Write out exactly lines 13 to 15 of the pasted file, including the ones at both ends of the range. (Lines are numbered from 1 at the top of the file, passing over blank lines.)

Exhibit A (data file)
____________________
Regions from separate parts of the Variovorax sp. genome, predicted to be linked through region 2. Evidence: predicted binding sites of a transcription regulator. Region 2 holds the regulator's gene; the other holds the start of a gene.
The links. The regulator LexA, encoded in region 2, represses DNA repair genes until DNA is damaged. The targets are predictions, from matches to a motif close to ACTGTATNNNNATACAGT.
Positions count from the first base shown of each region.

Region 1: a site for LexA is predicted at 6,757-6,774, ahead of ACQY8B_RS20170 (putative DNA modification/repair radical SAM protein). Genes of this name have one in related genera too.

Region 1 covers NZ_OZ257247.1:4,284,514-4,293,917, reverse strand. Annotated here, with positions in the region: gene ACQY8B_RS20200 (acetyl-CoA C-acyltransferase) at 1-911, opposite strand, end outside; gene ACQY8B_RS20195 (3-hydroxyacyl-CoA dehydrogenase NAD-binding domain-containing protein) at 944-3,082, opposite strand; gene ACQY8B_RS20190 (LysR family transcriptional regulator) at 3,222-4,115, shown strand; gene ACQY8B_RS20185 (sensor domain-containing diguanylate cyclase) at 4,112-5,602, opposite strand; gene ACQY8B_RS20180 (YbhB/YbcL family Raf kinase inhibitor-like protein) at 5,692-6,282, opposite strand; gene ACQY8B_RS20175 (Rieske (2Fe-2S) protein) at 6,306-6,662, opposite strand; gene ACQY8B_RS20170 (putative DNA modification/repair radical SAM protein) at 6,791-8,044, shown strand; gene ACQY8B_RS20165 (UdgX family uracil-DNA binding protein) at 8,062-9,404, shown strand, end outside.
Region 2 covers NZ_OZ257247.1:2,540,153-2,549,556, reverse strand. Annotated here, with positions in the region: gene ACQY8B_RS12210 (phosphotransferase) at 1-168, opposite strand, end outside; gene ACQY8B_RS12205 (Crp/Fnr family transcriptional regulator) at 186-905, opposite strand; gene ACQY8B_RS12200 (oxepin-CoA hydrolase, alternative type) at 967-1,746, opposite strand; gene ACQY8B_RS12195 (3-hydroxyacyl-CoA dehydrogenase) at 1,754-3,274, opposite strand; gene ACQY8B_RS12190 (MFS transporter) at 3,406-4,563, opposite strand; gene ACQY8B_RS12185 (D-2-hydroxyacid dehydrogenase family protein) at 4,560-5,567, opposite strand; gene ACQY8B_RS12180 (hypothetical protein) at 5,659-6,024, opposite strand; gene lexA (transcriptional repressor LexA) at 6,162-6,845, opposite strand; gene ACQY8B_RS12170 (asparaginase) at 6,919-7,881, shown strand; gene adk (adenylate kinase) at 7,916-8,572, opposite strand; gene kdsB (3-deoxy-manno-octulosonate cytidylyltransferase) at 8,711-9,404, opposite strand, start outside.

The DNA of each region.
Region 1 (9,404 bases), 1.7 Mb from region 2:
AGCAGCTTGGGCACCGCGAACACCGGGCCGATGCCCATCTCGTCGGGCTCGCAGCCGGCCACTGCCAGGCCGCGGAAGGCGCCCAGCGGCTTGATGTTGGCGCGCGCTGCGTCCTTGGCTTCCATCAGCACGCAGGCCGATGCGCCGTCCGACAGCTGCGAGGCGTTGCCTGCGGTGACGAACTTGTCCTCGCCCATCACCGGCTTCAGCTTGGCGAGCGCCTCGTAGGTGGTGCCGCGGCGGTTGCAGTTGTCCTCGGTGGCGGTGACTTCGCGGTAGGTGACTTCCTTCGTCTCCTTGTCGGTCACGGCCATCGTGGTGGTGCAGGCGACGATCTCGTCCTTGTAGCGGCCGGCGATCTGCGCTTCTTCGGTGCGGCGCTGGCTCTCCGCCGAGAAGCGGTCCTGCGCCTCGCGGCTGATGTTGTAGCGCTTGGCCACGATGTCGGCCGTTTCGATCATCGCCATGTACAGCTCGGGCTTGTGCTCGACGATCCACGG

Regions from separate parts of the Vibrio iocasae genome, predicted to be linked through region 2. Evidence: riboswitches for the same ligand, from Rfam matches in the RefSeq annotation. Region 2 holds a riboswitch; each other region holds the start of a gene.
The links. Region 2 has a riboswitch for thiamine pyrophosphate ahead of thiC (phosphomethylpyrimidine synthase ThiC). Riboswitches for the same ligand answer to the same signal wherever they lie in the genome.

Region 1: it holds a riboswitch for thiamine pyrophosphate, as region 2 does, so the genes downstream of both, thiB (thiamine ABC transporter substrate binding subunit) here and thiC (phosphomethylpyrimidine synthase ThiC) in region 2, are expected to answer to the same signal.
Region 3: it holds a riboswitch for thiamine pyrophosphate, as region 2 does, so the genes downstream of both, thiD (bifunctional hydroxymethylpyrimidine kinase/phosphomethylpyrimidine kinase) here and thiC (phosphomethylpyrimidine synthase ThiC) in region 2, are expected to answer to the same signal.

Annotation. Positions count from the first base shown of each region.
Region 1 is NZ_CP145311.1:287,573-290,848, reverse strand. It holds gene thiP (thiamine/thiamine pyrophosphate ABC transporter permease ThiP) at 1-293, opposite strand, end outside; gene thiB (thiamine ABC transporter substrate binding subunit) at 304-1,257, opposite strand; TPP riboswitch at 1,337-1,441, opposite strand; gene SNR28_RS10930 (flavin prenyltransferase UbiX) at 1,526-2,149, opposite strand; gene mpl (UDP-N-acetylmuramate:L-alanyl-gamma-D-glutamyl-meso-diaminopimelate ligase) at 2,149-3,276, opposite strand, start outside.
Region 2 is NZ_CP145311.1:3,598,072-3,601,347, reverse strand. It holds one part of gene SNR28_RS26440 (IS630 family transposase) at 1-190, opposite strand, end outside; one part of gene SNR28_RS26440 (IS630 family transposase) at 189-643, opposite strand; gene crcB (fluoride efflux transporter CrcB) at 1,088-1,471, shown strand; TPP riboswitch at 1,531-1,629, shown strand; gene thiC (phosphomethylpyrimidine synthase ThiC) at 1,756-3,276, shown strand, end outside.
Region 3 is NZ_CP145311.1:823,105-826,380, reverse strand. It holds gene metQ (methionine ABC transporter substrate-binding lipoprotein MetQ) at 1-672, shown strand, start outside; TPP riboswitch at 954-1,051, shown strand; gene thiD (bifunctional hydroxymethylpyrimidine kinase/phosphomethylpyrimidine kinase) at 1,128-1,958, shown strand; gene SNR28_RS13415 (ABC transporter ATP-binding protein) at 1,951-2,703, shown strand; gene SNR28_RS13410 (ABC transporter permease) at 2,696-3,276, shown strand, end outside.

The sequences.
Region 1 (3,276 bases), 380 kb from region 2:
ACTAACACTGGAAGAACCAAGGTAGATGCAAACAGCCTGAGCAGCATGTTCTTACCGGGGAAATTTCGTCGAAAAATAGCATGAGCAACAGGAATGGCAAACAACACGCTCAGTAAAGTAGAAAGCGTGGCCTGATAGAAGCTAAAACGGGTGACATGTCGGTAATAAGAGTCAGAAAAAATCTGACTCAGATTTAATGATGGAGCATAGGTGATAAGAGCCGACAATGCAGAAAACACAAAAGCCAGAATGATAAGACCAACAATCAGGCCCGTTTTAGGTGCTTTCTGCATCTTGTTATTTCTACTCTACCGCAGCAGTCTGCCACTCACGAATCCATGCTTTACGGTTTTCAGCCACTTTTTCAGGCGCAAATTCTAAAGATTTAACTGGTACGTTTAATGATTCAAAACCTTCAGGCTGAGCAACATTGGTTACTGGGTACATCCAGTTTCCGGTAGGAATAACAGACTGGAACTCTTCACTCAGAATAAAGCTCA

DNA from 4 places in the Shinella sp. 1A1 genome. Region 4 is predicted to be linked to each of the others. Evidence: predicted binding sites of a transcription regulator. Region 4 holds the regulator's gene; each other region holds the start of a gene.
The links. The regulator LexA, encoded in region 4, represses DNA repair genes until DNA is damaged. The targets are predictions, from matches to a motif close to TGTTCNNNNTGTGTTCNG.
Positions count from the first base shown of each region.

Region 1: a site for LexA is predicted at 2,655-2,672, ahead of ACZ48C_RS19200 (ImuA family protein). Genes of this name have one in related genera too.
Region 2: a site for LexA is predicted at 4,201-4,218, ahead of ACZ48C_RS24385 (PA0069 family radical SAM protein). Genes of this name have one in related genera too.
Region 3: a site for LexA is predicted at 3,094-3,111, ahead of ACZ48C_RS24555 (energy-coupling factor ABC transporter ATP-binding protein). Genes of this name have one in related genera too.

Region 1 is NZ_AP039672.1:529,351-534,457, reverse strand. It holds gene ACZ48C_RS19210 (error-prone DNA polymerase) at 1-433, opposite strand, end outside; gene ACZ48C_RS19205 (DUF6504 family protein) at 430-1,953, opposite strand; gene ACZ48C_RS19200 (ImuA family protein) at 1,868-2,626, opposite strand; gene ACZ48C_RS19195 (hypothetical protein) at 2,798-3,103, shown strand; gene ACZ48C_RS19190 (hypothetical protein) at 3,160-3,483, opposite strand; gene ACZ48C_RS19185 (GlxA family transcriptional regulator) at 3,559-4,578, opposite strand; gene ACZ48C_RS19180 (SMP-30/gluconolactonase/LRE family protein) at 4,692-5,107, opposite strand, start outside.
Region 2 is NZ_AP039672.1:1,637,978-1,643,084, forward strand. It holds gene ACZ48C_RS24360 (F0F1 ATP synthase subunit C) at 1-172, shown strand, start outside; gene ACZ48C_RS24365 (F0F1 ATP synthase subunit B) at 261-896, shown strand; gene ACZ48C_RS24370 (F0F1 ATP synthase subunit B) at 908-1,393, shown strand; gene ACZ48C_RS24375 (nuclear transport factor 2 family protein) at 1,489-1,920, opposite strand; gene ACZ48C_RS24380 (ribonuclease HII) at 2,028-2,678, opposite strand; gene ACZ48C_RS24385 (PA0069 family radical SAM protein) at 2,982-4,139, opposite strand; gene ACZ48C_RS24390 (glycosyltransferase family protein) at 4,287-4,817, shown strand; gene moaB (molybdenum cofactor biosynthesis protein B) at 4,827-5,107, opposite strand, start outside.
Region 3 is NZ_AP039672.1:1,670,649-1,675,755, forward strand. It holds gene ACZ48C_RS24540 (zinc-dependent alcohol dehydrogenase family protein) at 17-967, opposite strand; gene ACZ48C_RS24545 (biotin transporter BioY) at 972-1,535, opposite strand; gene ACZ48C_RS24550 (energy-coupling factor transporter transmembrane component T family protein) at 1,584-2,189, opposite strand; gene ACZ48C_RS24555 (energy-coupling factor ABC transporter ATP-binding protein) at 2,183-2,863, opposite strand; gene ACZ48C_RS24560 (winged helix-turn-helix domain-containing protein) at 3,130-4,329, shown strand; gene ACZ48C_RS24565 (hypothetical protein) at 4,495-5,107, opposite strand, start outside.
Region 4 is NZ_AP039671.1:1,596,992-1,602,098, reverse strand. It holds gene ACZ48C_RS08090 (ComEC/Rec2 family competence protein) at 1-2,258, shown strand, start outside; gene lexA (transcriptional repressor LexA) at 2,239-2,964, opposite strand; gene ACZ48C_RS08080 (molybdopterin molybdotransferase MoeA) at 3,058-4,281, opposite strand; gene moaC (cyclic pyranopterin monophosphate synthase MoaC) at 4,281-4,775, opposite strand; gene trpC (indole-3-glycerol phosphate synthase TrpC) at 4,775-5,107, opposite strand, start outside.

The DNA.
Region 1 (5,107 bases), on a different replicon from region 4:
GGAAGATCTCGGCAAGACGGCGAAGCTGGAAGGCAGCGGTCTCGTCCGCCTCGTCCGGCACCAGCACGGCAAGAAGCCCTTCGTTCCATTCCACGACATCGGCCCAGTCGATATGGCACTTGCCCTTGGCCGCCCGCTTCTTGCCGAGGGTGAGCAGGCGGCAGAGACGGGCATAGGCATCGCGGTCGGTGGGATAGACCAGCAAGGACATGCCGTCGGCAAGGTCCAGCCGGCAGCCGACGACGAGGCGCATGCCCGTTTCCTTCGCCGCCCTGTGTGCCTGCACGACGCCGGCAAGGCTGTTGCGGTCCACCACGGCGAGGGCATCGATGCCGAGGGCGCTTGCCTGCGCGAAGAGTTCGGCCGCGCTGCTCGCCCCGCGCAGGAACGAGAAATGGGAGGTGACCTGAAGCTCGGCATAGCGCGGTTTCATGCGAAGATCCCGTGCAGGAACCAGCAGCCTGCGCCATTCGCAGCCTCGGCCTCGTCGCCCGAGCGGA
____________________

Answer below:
Region 3: it holds a riboswitch for thiamine pyrophosphate, as region 2 does, so the genes downstream of both, thiD (bifunctional hydroxymethylpyrimidine kinase/phosphomethylpyrimidine kinase) here and thiC (phosphomethylpyrimidine synthase ThiC) in region 2, are expected to answer to the same signal.

Annotation. Positions count from the first base shown of each region.
Region 1 is NZ_CP145311.1:287,573-290,848, reverse strand. It holds gene thiP (thiamine/thiamine pyrophosphate ABC transporter permease ThiP) at 1-293, opposite strand, end outside; gene thiB (thiamine ABC transporter substrate binding subunit) at 304-1,257, opposite strand; TPP riboswitch at 1,337-1,441, opposite strand; gene SNR28_RS10930 (flavin prenyltransferase UbiX) at 1,526-2,149, opposite strand; gene mpl (UDP-N-acetylmuramate:L-alanyl-gamma-D-glutamyl-meso-diaminopimelate ligase) at 2,149-3,276, opposite strand, start outside.